-- Robert Preidt
TUESDAY, July 30 (HealthDay News) -- Using the drug
methamphetamine may increase the risk of death from a fungal lung
infection called cryptococcosis, according to the results of a new
study conducted in mice.
The condition is caused by
Cryptococcus neoformans, a fungus that initially infects the
lungs and is usually harmless in healthy people. But
methamphetamine causes openings in the blood-brain barrier than can
enable the fungus to move from the lungs and invade the central
nervous system and cause a deadly brain infection.
In this study, researchers found that injections of
methamphetamine significantly increased the colonization of the
lungs by the fungus and sped up disease progression and the time to
death in the mice.
Nine days after being infected with
C. neoformans, 100 percent of the mice that were injected
with methamphetamine were dead, compared with 50 percent of mice
that weren't given the drug, according to the study published
online July 30 in the journal
"The highest uptake of the drug is in the lungs," and this "may render the individual susceptible to infection," study corresponding author Luis Martinez, of Long Island University-Post in Brookville, N.Y., and of Albert Einstein College of Medicine in the Bronx, said in a news release from the American Society for Microbiology.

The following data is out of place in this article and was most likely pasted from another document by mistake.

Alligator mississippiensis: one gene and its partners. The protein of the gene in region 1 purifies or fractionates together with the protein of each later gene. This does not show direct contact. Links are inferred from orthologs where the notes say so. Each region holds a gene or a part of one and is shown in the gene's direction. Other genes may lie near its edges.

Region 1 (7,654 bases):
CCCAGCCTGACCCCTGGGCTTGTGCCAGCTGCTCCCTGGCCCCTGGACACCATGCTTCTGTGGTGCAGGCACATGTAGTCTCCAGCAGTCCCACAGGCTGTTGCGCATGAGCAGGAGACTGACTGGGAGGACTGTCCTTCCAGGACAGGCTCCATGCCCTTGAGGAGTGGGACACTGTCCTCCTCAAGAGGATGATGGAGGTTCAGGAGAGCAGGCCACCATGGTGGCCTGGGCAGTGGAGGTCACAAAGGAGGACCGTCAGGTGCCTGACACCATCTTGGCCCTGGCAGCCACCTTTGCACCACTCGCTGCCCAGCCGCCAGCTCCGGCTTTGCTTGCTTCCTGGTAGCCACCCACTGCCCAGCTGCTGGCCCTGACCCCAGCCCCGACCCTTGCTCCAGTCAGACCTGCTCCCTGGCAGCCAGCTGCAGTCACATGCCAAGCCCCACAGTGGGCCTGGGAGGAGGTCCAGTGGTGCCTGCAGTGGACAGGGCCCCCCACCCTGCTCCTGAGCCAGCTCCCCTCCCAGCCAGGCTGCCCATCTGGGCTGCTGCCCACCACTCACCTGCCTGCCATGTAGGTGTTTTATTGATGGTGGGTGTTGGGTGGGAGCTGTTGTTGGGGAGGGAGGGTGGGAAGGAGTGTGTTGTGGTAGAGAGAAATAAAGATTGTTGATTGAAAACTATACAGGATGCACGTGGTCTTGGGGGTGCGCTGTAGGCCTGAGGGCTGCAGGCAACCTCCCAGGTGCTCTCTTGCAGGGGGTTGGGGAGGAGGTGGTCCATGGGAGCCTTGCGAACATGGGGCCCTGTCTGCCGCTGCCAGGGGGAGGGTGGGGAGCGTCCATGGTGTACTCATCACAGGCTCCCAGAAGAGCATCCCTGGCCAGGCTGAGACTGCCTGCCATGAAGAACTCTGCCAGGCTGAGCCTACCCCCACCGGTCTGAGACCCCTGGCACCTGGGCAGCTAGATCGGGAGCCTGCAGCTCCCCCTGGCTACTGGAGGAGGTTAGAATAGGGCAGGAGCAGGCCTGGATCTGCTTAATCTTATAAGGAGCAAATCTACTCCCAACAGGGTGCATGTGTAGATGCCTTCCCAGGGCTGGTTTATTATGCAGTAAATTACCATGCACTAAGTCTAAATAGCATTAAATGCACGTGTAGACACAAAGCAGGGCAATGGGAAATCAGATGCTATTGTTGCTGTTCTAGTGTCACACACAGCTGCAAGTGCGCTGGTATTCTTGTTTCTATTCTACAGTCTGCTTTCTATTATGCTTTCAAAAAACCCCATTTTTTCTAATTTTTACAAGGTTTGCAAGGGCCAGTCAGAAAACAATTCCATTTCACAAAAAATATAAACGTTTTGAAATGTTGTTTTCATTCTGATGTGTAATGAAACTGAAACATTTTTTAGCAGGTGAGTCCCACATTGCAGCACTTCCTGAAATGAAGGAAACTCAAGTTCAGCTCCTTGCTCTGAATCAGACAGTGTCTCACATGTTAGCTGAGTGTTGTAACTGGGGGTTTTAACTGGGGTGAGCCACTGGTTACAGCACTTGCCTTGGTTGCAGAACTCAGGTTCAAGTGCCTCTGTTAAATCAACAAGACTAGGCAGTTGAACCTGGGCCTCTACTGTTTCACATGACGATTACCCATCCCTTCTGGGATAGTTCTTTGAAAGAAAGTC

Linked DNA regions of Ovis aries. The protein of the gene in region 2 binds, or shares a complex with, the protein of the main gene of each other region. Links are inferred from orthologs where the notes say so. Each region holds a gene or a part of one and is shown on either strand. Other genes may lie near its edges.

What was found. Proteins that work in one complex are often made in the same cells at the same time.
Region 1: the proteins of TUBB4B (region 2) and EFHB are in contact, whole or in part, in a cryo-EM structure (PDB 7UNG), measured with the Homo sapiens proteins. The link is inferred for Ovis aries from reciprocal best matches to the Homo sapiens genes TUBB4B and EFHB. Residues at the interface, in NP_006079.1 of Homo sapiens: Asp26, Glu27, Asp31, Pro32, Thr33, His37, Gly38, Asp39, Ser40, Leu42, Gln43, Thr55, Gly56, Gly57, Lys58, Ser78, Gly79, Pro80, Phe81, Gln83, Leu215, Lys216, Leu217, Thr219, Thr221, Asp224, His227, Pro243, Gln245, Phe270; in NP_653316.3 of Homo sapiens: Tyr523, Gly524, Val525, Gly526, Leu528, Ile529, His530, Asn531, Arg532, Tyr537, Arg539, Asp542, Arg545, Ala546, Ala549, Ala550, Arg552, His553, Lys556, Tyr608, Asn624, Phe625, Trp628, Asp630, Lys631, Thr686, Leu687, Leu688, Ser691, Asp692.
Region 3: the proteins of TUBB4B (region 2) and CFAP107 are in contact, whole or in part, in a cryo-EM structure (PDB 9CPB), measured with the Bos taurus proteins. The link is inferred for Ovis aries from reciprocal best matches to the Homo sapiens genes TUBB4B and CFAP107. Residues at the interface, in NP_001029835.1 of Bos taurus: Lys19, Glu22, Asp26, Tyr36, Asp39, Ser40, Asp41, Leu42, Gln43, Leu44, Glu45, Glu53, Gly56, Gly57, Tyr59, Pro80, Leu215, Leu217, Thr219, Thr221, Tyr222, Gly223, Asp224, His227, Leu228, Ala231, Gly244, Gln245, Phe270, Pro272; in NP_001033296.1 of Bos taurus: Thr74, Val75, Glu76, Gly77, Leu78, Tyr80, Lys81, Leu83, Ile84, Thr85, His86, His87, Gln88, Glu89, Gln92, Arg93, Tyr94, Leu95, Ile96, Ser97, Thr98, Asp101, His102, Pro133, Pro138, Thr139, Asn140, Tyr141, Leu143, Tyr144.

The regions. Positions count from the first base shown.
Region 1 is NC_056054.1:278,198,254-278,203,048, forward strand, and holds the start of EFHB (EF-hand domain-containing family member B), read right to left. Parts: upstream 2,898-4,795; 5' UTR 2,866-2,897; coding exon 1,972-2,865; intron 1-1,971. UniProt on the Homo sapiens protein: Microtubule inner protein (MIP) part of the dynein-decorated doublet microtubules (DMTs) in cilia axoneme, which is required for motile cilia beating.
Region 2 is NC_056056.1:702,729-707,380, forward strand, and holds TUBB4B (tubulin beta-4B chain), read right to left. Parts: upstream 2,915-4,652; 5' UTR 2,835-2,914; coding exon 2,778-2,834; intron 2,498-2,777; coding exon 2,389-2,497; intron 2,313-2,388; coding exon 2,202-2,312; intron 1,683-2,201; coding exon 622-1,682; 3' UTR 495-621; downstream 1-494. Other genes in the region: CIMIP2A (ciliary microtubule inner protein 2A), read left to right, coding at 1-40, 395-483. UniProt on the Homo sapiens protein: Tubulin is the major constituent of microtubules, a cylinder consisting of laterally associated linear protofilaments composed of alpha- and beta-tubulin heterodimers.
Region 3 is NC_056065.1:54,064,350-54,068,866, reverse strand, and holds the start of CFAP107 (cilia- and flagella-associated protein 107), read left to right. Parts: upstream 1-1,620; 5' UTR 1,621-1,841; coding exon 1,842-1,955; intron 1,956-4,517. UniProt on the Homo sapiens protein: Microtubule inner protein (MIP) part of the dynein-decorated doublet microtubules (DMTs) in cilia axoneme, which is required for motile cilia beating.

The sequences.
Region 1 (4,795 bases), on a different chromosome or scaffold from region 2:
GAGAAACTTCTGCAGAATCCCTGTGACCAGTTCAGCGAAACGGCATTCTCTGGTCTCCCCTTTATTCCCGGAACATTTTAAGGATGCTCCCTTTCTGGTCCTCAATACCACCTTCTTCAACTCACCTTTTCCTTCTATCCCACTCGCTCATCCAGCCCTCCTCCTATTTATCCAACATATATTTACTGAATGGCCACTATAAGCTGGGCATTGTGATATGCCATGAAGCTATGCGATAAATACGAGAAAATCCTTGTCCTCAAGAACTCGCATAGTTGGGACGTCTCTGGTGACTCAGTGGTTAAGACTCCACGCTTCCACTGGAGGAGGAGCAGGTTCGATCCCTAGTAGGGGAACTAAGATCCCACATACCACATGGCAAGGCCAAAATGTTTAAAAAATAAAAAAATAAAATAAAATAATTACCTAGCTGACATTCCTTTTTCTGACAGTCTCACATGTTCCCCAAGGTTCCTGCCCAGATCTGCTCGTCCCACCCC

However, results obtained in animal studies are not always
replicated in humans.
The researchers plan to follow up on this study by investigating
how the immune system might be involved in changes that
methamphetamine causes to the blood-brain barrier.
In the United States, an estimated 13 million people have abused
methamphetamine, and there were about 353,000 regular users in in
2010, according to the news release.
The U.S. Centers for Disease Control and Prevention has more
EBSCO Information Services is fully accredited by URAC. URAC is an independent, nonprofit health care accrediting organization dedicated to promoting health care quality through accreditation, certification and commendation.
Please be aware that this information is provided to supplement the care provided by your physician. It is neither intended nor implied to be a substitute for professional medical advice. CALL YOUR HEALTHCARE PROVIDER IMMEDIATELY IF YOU THINK YOU MAY HAVE A MEDICAL EMERGENCY. Always seek the advice of your physician or other qualified health provider prior to starting any new treatment or with any questions you may have regarding a medical condition.
Copyright © EBSCO Information Services. All rights reserved.